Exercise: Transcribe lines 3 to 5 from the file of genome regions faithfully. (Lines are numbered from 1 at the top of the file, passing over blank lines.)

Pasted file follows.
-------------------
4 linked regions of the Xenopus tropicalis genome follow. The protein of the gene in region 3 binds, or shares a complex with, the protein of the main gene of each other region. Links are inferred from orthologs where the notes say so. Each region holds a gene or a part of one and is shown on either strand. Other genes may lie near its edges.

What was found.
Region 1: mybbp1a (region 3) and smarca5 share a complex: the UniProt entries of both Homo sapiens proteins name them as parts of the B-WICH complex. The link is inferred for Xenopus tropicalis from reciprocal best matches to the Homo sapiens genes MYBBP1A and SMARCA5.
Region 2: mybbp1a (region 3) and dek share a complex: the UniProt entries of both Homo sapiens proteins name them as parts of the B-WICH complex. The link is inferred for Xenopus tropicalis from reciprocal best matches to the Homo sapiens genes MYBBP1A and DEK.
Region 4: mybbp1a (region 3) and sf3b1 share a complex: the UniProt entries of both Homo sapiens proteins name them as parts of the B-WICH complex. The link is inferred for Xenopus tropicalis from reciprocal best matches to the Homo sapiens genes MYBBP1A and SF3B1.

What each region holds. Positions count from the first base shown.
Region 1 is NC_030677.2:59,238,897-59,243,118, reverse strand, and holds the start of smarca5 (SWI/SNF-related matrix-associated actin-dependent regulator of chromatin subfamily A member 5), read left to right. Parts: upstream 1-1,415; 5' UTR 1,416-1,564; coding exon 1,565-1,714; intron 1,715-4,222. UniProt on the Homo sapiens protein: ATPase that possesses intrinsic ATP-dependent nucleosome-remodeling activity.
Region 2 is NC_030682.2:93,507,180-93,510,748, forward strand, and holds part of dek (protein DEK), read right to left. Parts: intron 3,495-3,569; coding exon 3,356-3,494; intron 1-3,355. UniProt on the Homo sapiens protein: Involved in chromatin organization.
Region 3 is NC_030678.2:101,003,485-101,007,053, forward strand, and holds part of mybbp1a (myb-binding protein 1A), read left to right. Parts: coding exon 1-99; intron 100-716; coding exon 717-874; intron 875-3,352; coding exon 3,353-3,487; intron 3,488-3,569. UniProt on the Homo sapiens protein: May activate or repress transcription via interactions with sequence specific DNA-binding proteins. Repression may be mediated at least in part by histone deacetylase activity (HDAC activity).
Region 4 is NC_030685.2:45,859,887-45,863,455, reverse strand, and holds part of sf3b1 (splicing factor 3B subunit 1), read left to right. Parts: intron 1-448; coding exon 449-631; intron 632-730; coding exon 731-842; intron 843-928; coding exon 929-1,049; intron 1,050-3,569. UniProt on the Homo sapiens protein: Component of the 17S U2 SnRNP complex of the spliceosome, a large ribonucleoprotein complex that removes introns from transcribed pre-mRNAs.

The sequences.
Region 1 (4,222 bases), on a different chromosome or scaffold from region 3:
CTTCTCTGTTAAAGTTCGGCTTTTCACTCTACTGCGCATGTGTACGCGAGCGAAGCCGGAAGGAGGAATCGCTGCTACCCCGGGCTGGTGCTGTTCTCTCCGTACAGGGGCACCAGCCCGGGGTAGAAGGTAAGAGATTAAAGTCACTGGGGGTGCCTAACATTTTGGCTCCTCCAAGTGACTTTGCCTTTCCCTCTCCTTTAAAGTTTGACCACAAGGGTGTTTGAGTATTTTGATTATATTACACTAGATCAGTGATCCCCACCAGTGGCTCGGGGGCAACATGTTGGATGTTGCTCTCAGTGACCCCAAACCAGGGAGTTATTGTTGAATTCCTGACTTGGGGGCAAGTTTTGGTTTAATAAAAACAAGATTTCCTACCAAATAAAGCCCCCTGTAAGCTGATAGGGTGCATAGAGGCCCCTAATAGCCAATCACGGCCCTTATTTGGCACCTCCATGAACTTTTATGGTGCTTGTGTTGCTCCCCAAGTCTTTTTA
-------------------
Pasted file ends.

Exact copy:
Region 1: mybbp1a (region 3) and smarca5 share a complex: the UniProt entries of both Homo sapiens proteins name them as parts of the B-WICH complex. The link is inferred for Xenopus tropicalis from reciprocal best matches to the Homo sapiens genes MYBBP1A and SMARCA5.
Region 2: mybbp1a (region 3) and dek share a complex: the UniProt entries of both Homo sapiens proteins name them as parts of the B-WICH complex. The link is inferred for Xenopus tropicalis from reciprocal best matches to the Homo sapiens genes MYBBP1A and DEK.
Region 4: mybbp1a (region 3) and sf3b1 share a complex: the UniProt entries of both Homo sapiens proteins name them as parts of the B-WICH complex. The link is inferred for Xenopus tropicalis from reciprocal best matches to the Homo sapiens genes MYBBP1A and SF3B1.